Ranching in a Warming World – How climate change will affect cattle production in the U.S. Great Plains (and some solutions)

OCT. 22, 2020 by TONI KLEMM All photos: Toni Klemm The U.S. Great Plains, the vast agricultural flatlands between the Mississippi River and the Rocky Mountains, are renowned for producing most of the country’s corn, wheat, and soybeans. But they are also home to 16 million beef cows, half of the U.S. beef herd. Ranching … Continue reading Ranching in a Warming World – How climate change will affect cattle production in the U.S. Great Plains (and some solutions)

Getting the Most Bang For Your Conservation Buck

OCT. 15, 2020 by TINA MOZELEWSKI Editor's Note: This is a guest post from Tina Mozelewski, a Ph.D. student in North Carolina State University's (NCSU) Department of Forestry and Environmental Resources and 2018-2019 Southeast Climate Adaptation Science Center Global Change Research Fellow. This blog is reposted with permission from the Climate Impacts Blog hosted by … Continue reading Getting the Most Bang For Your Conservation Buck

Talking climate change to middle-schoolers

JUN 26, 2017    by TONI KLEMM 7th-graders learning about climate change. Photo: Toni Klemm We’ve all heard the phrase that science should be explained on the level of sixth- to eighth-graders to be understandable for a general audience, right? But who has ever tried to explain science to actual sixth- to eighth-graders? I can now proudly say … Continue reading Talking climate change to middle-schoolers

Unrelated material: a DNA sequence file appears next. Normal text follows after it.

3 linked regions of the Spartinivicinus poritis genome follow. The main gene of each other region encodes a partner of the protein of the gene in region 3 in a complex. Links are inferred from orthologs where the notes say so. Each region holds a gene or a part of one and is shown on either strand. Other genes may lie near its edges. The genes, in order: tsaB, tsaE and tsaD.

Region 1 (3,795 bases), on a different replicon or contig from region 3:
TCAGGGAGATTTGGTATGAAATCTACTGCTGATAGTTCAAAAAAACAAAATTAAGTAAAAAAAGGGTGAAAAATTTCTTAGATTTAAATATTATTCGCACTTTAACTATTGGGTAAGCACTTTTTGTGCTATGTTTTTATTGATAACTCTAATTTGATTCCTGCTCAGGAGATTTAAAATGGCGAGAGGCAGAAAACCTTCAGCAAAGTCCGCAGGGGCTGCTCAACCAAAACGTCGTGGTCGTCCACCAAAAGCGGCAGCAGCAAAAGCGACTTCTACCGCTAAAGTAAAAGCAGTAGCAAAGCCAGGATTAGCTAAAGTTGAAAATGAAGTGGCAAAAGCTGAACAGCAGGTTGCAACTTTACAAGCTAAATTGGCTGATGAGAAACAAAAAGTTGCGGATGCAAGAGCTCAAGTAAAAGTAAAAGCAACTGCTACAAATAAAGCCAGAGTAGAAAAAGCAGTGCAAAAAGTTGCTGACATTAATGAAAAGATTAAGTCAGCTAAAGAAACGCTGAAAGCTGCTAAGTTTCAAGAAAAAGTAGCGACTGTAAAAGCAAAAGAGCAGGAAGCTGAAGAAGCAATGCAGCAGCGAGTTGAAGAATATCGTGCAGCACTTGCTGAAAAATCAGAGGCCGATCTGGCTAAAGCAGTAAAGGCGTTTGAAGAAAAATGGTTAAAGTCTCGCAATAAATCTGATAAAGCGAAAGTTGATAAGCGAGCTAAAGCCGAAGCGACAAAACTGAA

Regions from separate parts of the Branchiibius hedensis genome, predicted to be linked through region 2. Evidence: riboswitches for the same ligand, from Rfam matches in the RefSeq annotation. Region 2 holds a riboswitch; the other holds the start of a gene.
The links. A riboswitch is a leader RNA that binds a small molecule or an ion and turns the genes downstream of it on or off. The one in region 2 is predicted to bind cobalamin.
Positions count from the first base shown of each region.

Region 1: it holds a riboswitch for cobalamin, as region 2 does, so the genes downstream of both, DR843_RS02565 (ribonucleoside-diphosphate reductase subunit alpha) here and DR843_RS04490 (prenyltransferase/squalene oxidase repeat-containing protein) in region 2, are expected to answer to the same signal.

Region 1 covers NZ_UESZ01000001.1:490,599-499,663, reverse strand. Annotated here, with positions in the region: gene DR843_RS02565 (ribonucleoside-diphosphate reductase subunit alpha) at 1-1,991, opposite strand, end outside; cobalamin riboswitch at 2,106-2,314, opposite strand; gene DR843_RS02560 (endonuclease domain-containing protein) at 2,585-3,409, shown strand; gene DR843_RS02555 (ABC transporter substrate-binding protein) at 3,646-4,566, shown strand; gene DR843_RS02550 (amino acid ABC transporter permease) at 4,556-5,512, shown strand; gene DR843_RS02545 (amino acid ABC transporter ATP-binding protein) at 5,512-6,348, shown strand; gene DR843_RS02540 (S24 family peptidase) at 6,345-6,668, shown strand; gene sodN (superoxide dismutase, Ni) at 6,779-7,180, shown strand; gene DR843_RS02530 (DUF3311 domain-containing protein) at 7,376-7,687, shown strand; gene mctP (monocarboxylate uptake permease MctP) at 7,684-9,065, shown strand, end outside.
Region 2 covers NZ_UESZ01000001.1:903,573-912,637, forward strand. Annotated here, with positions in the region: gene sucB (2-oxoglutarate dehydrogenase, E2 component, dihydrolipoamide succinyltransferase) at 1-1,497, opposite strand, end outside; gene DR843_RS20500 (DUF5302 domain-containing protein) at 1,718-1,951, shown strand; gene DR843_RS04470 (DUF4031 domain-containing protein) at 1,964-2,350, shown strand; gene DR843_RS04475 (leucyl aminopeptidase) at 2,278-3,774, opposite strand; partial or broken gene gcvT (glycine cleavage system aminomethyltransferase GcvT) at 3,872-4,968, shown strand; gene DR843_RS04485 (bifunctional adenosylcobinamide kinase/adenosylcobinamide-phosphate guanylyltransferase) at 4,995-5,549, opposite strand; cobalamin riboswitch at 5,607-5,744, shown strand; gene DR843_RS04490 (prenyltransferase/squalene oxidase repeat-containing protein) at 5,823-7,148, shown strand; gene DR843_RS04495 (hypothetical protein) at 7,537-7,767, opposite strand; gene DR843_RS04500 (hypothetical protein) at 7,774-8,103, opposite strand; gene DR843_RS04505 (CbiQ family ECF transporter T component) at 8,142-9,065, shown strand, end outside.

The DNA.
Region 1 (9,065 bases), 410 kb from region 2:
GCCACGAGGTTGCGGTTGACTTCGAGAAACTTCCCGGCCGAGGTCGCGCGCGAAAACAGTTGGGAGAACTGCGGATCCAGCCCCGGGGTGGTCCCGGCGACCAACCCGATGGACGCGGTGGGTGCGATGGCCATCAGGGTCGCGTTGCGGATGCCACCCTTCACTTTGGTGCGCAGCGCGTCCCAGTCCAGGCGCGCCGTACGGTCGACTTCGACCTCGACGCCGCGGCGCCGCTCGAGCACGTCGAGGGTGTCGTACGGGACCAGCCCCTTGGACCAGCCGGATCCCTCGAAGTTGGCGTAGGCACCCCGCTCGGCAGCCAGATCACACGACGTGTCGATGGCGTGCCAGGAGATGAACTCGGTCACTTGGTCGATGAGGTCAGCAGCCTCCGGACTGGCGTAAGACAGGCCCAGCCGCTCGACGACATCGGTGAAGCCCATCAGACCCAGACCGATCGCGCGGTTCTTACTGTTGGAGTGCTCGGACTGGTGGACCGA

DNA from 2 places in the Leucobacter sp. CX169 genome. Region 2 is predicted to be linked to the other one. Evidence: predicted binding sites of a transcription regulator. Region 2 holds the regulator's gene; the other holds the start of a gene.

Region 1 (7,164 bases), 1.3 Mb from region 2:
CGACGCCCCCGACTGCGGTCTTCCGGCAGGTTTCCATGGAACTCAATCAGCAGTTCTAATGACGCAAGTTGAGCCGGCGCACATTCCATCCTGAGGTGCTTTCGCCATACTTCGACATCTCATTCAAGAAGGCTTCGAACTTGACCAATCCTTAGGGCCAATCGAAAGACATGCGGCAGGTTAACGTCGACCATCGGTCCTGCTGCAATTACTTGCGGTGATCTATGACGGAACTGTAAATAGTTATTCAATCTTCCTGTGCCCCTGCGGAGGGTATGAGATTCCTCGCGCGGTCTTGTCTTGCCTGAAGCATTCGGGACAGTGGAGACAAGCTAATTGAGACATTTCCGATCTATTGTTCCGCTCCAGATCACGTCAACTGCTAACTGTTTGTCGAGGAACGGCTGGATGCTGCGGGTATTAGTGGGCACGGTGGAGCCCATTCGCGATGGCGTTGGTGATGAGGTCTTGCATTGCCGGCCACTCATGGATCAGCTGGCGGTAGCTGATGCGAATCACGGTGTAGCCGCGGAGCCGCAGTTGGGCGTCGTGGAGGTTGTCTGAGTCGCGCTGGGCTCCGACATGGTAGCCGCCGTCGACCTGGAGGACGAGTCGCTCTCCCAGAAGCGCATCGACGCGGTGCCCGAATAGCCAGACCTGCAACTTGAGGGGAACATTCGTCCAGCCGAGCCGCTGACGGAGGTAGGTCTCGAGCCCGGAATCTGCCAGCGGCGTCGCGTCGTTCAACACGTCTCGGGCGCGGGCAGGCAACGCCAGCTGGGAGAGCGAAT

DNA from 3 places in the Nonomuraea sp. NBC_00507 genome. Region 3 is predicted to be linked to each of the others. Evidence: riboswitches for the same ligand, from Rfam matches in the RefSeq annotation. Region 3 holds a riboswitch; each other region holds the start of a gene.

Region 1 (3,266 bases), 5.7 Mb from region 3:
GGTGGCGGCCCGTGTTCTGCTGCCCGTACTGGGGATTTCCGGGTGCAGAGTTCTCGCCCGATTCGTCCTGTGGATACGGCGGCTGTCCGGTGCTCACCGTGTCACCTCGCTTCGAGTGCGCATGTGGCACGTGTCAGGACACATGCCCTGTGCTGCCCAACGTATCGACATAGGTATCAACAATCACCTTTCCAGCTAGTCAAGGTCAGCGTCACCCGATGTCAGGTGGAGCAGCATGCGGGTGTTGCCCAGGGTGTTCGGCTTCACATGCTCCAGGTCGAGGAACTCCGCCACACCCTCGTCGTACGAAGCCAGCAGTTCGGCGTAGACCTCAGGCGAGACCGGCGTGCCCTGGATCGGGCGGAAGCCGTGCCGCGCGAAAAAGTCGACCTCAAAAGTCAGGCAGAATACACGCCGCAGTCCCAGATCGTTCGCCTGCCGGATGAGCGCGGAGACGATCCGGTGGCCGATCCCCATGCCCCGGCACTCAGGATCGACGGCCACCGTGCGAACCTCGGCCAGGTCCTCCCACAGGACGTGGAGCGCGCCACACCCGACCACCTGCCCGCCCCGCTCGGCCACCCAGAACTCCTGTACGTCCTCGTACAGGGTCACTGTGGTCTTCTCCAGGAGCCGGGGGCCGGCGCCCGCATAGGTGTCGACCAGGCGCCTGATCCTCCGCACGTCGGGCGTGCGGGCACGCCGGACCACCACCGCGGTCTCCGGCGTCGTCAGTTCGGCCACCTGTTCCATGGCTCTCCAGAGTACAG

Analyzing and Communicating Extreme Climate Risk

APR 17, 2017    by CLAY TUCKER High water road closure. Photo: C. Tucker Public opinion and scientific consensus are not always on the same page. For example, the theory of heliocentrism (the Earth revolving around the Sun) was first proposed by Greek theorists 2,500 years ago and later confirmed by Nicolaus Copernicus, Johannes Kepler, Galileo Galilei, and Isaac … Continue reading Analyzing and Communicating Extreme Climate Risk

The Inside Story: Highlights and perspectives from the first ever National CSC Early Career Training

DEC 11, 2016     TONI KLEMM On November 2nd and 3rd, the first ever National CSC Early Career Training was held at UMass Amherst. Over 2-days, students from across the U.S. heard about peer reserach ranging from butterflies in North Carolina, paleoclimatology along the Gulf Coast, to how wild berries are impacted by fire regimes in Alaska, … Continue reading The Inside Story: Highlights and perspectives from the first ever National CSC Early Career Training

Climate Science in the Trump Years

DEC 5, 2016     ETHAN COFFEL Most early career climate scientists, myself included, entered the field during the years of the Obama Administration. Climate science was officially respected and encouraged, and we saw the U.S. take a leading role in negotiating the Paris Accord and back up its talk by substantially reducing its greenhouse gas emissions. These policies are … Continue reading Climate Science in the Trump Years